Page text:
WASHINGTON, D.C. – In order to support the narrative that public school teachers are under assault, we are periodically treated to claims that they are leaving or being driven out of the profession in swarms, mostly because of lousy pay, poor working conditions, standardized testing, and tyrannical principals and administrators.

eiaIt arose again recently when a well-known pundit wrote of teaching, “In no other profession do so many people exit so rapidly.” There’s no evidence to support this statement, and the statistics usually cited are based on an extrapolation computed from 11-year-old data.

No one compiles turnover rates by profession, or subdivides them by number of years of experience. But every month the Bureau of Labor Statistics releases its Job Openings and Labor Turnover Survey (JOLTS) that provides definitive information on hiring, firing and quitting by broad industry categories. Each January survey contains annualized statistics for the previous year, so we have comparable rates for 2008 to 2012.

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The first table I reproduce here has the separation rates for each industry. “Separation” includes quits, layoffs, discharges and all other separations from employment, “also referred to as turnover,” the BLS explains. Public school teachers would fall under the category of “state and local government.”

EIAtable

As you can see, state and local government workers separated at a rate of 16.4 percent in 2012, up from 15.6 percent in 2008. However, the national average for all industries in 2012 was 37.1 percent. Turnover in state and local government was lower than all but one other segment of the U.S. economy – that of the federal government. The lowest private sector turnover in 2012 was 22.2 percent in durable goods manufacturing.

Of course, dismissals are much more common in the private sector than in the public sector, and especially in teaching. And since the story is supposed to illustrate how frequently teachers are voluntarily leaving their jobs, let’s take a look exclusively at the “quits” statistics.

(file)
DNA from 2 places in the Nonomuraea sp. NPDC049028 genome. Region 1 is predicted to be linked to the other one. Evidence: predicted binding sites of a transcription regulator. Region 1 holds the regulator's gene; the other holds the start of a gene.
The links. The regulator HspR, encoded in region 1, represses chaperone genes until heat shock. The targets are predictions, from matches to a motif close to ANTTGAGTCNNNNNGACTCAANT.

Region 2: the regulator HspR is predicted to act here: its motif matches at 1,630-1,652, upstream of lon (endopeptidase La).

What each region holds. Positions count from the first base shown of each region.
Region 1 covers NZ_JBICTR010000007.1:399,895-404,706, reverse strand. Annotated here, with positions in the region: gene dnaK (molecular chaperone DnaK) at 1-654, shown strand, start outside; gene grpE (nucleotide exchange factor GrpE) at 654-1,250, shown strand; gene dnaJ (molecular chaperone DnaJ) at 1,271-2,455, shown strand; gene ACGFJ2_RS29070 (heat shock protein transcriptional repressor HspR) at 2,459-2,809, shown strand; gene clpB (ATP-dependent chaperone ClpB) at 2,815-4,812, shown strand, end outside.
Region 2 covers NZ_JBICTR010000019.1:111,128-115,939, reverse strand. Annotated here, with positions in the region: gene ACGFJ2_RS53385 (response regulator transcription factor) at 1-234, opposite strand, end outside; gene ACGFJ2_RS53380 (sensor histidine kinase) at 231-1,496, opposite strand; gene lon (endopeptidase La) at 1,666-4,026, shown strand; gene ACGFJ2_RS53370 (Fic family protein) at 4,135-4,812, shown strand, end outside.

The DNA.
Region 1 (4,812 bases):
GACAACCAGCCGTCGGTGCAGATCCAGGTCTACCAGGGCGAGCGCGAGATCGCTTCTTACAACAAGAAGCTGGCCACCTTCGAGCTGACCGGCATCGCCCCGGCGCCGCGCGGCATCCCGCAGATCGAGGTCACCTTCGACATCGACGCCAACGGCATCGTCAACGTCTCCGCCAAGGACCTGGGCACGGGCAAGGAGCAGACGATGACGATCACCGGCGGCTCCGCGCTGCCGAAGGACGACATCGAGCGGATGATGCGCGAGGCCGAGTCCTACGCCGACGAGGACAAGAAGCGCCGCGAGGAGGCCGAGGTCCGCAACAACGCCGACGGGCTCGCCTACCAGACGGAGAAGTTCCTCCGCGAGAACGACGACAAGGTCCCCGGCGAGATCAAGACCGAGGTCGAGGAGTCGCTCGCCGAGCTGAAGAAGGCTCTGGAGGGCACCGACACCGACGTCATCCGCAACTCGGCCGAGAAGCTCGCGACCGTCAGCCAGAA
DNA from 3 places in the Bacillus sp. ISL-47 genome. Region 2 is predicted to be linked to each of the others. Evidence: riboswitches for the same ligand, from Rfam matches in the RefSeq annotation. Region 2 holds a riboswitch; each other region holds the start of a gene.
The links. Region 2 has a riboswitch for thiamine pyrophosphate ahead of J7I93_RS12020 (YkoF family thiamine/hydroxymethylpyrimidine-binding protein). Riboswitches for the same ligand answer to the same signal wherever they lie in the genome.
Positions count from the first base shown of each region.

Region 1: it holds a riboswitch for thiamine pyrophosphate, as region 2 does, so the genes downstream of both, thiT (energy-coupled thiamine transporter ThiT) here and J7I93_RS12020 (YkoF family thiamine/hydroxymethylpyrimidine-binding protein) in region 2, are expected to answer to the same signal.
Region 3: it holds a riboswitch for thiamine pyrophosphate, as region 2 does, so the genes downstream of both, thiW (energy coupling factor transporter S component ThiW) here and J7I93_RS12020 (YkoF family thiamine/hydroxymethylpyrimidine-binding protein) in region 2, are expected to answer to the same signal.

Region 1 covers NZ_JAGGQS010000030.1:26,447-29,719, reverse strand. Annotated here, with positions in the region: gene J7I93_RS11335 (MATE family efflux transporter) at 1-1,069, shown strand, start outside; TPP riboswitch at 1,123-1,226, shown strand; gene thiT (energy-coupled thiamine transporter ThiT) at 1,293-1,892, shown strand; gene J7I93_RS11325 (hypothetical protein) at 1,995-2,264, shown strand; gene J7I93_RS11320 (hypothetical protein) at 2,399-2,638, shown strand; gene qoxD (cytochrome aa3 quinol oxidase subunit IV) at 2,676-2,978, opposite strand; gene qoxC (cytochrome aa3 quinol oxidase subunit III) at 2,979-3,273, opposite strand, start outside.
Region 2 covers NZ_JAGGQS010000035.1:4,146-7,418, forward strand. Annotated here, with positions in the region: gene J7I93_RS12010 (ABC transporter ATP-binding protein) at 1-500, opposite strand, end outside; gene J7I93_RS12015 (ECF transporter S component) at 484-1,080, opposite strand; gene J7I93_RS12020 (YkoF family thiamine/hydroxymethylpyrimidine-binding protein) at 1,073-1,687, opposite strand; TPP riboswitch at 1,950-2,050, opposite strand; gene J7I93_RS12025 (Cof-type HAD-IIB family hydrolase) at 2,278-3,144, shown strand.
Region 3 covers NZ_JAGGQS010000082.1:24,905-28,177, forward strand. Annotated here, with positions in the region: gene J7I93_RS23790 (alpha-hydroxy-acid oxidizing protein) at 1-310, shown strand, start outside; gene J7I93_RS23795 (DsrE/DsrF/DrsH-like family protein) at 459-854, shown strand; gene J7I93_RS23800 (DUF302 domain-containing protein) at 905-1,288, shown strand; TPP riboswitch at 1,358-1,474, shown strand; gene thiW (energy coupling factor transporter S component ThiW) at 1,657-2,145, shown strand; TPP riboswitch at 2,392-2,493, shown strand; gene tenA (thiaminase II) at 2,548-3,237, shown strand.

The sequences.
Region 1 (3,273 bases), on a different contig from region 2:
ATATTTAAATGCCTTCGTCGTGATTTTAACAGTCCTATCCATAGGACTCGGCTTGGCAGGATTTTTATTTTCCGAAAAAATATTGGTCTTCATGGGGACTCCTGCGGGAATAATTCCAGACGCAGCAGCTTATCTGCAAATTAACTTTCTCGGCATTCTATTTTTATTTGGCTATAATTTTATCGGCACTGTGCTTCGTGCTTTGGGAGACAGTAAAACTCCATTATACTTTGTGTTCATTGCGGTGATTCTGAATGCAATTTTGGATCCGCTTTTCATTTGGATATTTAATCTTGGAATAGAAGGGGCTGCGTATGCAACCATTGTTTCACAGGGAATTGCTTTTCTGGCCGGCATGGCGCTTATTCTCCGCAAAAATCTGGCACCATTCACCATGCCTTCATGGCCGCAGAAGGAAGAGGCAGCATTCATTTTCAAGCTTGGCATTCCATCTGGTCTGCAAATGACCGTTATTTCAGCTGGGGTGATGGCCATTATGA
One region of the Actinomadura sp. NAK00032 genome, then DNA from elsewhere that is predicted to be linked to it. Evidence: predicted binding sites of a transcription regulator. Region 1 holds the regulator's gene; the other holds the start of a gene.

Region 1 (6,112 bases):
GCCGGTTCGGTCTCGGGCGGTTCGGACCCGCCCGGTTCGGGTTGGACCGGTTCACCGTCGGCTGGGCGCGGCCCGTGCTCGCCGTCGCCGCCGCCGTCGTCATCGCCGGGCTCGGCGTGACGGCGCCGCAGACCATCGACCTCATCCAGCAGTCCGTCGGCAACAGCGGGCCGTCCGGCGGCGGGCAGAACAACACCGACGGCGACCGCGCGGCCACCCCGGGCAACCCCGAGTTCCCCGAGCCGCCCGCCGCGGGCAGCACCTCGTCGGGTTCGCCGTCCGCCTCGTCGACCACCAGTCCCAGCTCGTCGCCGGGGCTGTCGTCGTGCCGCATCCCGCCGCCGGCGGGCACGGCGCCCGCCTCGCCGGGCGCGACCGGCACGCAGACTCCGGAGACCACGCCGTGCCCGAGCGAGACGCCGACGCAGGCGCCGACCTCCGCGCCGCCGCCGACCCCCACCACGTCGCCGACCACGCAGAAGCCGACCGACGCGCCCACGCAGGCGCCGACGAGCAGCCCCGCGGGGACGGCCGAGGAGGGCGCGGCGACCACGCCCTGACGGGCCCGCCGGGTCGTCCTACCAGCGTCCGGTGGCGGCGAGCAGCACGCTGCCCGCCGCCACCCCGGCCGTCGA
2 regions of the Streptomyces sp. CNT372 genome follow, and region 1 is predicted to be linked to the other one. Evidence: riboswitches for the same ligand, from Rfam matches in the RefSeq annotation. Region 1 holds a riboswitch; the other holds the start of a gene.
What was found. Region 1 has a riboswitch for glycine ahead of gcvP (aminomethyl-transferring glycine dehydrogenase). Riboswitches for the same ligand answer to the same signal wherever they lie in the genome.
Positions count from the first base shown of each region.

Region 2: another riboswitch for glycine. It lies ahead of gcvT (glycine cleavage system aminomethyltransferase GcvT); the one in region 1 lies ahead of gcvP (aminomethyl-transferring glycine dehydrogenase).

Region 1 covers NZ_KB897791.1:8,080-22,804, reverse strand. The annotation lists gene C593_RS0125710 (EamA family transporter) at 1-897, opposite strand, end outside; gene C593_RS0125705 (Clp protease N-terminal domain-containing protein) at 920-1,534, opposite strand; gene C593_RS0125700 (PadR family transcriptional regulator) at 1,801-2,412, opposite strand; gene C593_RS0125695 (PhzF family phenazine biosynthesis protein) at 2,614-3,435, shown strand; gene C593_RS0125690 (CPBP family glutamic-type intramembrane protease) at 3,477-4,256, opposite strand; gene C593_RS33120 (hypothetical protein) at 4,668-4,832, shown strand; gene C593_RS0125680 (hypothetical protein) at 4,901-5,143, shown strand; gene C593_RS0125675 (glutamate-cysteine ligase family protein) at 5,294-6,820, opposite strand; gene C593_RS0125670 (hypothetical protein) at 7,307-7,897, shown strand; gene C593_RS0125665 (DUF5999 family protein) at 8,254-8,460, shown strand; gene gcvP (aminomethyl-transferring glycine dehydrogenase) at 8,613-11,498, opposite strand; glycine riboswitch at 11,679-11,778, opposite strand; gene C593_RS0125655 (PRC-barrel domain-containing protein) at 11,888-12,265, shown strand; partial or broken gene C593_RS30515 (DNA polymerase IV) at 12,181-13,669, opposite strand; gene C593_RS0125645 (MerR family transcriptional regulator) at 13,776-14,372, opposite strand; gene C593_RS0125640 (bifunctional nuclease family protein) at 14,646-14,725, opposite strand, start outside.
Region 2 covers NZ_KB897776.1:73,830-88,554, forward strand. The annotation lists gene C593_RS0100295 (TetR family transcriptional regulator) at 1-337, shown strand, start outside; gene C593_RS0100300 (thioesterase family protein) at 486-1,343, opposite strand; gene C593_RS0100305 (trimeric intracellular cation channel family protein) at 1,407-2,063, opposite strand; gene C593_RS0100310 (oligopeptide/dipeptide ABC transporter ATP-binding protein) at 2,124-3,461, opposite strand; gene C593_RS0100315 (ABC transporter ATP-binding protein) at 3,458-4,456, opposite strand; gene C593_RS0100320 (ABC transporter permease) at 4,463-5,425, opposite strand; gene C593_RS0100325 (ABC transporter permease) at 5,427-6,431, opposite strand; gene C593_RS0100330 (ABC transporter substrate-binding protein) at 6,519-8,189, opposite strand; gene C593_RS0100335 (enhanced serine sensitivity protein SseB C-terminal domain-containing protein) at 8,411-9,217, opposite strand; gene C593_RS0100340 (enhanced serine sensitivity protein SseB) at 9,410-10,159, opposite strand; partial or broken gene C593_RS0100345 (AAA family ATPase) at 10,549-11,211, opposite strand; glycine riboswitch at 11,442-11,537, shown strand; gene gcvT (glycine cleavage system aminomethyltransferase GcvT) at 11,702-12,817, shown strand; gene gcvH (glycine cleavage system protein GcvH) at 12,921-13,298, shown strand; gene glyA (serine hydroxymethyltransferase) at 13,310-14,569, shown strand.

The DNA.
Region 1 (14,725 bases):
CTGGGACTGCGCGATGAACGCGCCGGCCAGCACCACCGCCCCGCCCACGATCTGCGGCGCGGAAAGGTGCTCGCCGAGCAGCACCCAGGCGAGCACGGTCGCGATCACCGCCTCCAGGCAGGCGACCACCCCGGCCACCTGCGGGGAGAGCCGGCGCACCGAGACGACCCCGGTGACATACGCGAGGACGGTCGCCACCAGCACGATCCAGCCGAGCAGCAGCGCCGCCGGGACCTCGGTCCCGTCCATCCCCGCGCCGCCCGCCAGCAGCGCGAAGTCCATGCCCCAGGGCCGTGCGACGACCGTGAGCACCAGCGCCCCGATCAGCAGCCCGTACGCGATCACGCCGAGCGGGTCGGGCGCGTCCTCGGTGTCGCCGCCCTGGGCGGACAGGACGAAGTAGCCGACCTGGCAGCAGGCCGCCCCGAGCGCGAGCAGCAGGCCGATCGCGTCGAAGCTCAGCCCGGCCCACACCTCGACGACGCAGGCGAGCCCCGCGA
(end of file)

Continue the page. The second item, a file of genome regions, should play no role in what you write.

EIAtable2

 

In 2012, state and local government workers voluntarily left their jobs at a 7.4 percent rate, slightly lower than in 2008. Again, that is the lowest rate in the nation save for that of federal government workers. In the private sector, every segment except durable goods manufacturing (9.5%) had a double-digit quits rate. The national average was 18.8 percent.

Finally, if these claims of school employee churn were accurate, we would expect to see it reflected in the tenure statistics – not tenure in the school sense, but in the number of years an employee has worked for his or her current employer. Fortunately, the Bureau of Labor Statistics collects that data, too.

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For 2012, the median number of years employees had worked for their current employer was 4.6. In local government, the category where most public school teachers fall, it was 8.1 years. That was more than every industry except the federal government, utilities, and paper and printing.

These figures can’t be conclusive on the issue because they don’t disaggregate education employees from other local government workers, but they are highly suggestive that compared with other professions, teachers are keeping their jobs and holding them for longer periods of time. Assuming teachers aren’t irrational, the jobs must be desirable.

Authored by Mike Antonucci – EIAonline